BACK ON THE HUNT
Canadian science-fiction drama Killjoys returns for a fourth season
Season 4 debuts Friday, Space
Even wonder how Dutch got her name? Or how she and John Jaqobis wound up as agents in the RAC (Reclamation Apprehension Coalition)?
It all gets explained in the season 4 première of the Canadian science-fiction drama Killjoys.
Following the adventures of a trio of RAC bounty hunters in a four-planet-and-moon star system known as the Quad, the series stars Canadians Aaron Ashmore (John Jaqobis), Luke Macfarlane (D’avin Jaqobis) and English actor Hannah John-Kamen (Dutch Yardeen).
Killjoys has steadily gained audience on Space in Canada and Syfy in the U.S., and it succeeded where so many other Canadian-shot series, such as Defiance, haven’t. Why?
“Well, our budget is small in comparison to a lot of others, and that is so often what can lead to a great show being cancelled,” said Ashmore, on a lunch break with Macfarlane while filming the fifth season in Toronto. “But I also think the fact that the show has a really clearly defined sense of humour running through all the drama and action has differentiated it from the start.”
“It differs from other sci-fi shows in that it’s a family drama,” said Macfarlane. “You keep coming back to find out what the people are up to rather than the visual effects, which is tied to the budget, because we have really great writing.”
With John-Kamen (Black Mirror, Game of Thrones) presently appearing on movie screens as the antagonist Ghost in Marvel’s AntMan and the Wasp, Killjoys is in a good position for greater exposure. Both actors promise season 4 is loaded with more of the ongoing battle between humanity, the Hullen alien race and the Green Plasma, which controls them. John-Kamen reprises both her role as Dutch and also Aneela Kin Ritt, the controller of the Hullen and a major antagonist in previous seasons. In the same way that the Borg became an ongoing facet of numerous Star Trek: The Next Generation series, the “Green” is always oozing its way into the character’s lives.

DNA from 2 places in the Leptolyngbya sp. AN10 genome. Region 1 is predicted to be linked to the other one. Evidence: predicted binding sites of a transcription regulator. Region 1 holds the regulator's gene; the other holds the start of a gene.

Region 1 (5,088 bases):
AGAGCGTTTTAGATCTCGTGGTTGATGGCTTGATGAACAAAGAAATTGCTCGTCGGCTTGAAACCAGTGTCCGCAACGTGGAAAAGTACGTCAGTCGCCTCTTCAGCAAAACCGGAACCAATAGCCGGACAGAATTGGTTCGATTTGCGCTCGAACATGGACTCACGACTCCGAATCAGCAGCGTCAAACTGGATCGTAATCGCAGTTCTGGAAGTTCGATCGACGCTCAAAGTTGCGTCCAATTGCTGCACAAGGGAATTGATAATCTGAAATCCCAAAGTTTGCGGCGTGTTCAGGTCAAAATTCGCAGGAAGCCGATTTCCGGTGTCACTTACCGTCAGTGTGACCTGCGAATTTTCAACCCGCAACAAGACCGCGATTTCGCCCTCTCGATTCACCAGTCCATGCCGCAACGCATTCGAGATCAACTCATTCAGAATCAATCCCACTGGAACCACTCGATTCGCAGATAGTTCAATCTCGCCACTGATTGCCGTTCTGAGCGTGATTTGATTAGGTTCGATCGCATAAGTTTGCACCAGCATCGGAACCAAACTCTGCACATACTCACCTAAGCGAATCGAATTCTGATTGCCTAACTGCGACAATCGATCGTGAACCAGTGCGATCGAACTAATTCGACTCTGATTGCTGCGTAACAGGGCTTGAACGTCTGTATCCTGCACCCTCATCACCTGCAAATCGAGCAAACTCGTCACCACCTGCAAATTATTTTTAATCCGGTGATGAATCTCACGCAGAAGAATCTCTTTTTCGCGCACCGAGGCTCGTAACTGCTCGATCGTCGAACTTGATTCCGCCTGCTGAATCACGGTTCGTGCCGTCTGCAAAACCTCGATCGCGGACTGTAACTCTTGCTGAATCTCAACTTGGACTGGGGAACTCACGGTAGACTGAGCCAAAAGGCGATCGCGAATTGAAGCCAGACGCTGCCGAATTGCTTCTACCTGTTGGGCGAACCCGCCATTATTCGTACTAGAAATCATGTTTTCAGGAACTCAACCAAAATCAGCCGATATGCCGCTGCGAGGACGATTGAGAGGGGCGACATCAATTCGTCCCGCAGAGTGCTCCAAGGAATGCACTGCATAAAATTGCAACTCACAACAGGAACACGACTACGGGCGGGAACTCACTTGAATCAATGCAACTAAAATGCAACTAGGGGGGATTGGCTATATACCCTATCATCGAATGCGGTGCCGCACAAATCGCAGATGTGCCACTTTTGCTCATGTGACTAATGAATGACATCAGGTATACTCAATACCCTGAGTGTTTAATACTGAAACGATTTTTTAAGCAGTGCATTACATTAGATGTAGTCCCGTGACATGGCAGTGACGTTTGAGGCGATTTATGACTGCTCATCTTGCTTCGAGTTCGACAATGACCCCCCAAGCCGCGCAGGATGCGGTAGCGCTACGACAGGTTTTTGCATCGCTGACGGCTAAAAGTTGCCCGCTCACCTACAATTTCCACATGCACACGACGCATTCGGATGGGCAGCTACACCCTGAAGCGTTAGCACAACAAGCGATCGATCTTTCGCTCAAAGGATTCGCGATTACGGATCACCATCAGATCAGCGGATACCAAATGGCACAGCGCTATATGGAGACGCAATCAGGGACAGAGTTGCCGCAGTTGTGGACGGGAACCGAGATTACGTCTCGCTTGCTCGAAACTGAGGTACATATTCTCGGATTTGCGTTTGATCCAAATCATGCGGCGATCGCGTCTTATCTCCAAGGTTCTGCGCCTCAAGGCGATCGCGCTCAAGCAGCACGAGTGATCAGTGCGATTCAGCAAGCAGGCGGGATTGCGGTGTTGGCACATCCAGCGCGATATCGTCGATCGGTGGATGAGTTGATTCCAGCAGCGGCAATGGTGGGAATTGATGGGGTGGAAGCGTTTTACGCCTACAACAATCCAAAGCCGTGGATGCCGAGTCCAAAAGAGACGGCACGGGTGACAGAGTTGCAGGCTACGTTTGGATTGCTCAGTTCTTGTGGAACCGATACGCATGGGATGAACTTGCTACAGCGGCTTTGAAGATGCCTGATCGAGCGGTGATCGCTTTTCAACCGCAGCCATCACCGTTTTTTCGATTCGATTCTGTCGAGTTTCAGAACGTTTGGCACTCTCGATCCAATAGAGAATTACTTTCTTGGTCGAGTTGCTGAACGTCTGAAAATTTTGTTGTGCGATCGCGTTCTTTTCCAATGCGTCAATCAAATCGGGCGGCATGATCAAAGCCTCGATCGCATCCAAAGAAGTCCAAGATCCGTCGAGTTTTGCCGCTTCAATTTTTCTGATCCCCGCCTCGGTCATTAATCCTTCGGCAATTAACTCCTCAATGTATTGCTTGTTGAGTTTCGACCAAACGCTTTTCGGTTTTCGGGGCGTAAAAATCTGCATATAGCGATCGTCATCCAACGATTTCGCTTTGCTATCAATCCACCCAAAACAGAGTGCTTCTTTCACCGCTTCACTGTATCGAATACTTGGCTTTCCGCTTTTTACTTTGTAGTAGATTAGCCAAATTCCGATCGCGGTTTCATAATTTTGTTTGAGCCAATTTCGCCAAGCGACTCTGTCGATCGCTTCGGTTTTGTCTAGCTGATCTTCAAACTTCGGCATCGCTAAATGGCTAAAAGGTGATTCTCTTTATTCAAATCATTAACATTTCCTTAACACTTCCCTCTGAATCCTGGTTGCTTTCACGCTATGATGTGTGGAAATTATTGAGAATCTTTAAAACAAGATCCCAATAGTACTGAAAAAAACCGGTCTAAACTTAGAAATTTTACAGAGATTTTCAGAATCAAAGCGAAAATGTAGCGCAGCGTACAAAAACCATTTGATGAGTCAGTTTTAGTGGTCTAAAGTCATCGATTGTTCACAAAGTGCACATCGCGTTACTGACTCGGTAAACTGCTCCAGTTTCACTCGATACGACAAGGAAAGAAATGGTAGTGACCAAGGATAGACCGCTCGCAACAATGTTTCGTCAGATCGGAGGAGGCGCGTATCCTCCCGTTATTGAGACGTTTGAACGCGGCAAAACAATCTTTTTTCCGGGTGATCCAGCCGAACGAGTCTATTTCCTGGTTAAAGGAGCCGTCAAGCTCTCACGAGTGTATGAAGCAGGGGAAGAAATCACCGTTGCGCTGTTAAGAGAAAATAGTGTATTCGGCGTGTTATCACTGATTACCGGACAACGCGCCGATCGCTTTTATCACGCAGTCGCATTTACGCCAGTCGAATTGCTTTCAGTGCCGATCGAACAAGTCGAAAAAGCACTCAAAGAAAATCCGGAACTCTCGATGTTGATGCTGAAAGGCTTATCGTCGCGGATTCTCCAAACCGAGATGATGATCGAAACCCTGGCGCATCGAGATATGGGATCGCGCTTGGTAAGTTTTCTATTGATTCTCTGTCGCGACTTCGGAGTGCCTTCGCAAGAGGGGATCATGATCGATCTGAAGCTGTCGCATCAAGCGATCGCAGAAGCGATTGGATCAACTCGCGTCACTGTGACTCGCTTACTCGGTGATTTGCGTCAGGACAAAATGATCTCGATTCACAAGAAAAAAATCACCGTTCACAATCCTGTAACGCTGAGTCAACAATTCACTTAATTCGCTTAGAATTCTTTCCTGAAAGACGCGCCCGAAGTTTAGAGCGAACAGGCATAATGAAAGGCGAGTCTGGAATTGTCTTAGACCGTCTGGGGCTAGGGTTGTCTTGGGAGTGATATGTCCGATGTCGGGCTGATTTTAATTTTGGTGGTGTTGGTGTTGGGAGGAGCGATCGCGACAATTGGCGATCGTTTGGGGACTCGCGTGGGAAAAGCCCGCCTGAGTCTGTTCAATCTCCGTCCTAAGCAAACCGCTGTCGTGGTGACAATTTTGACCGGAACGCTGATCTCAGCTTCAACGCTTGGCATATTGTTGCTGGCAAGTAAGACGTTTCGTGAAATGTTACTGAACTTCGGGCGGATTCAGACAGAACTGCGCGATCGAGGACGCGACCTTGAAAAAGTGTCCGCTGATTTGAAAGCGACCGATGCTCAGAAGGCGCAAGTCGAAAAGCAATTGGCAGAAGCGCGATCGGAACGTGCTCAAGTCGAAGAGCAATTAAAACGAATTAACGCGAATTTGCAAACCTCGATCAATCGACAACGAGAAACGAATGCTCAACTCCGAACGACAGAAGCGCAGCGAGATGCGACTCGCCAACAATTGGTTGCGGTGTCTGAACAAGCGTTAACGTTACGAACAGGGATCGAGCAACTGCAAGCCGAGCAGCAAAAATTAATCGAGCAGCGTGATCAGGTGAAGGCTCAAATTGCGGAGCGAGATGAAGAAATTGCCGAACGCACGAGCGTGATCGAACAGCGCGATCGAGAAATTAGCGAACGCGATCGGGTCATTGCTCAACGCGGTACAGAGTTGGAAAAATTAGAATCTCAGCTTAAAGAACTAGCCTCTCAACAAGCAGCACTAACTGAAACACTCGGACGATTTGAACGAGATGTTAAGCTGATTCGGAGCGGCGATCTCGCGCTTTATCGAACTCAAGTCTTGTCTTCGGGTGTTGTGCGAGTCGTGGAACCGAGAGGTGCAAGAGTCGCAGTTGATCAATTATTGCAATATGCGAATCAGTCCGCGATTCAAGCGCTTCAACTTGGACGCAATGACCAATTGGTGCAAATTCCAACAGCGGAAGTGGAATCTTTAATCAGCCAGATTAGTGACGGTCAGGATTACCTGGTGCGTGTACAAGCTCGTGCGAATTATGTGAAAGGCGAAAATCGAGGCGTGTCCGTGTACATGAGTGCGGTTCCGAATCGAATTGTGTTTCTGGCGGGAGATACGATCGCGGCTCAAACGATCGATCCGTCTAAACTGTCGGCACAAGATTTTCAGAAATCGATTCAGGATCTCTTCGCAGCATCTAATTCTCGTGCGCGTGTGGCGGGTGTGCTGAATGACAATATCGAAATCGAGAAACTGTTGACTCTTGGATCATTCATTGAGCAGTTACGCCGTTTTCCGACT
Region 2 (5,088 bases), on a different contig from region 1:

“We always need something to fight against, and the Green has all of these multi-dimensional aspects to it,” said Macfarlane. “It began as the inside of a reptile and then developed and, moving forward, it has become a time/space interface between all things living. We’re going to see what else exists in there and we meet ‘the Lady,’ who might be our biggest force so far.”
Unlike many series that develop storylines at a more gradual pace, Killjoys is the opposite. You are dumped right in and pulled along running.
“We only have 10 episodes, so we don’t waste anything to tell a lot of story in a short time,” said Ashmore. “Typically, we start the season jumping right in, but this time we are doing something different by going back seven years to the origin story of how Dutch and Johnny got together. Watch for big things this season to be Luke being in this position of somehow being a father and — since everyone loves Lucy (the Killjoys’ spaceship’s AI) — I think you might expect a loveletter episode for her too; maybe.”
The two actors flow off one another with ease of experience and riff off one another a lot. So it comes as a surprise that their onscreen character’s signature fast-quipping is all the creation of the writers. Macfarlane praises the writing team and executive producers (David Fortier and Ivan Schneeberg ) for having a very clear vision of the Killjoys’ universe from the first episode.
“The scripts are pretty tight and loaded with the style of humour the show is known for,” said Macfarlane. “It’s got a distinctive flow.”
As for work beyond the series, Ashmore is starring in the towtruck action film 22 Chaser, which has recently entered theatres. Its writer was an executive producer and writer on season 1 of Killjoys.
We only have 10 episodes, so we don’t waste anything to tell a lot of story in a short time.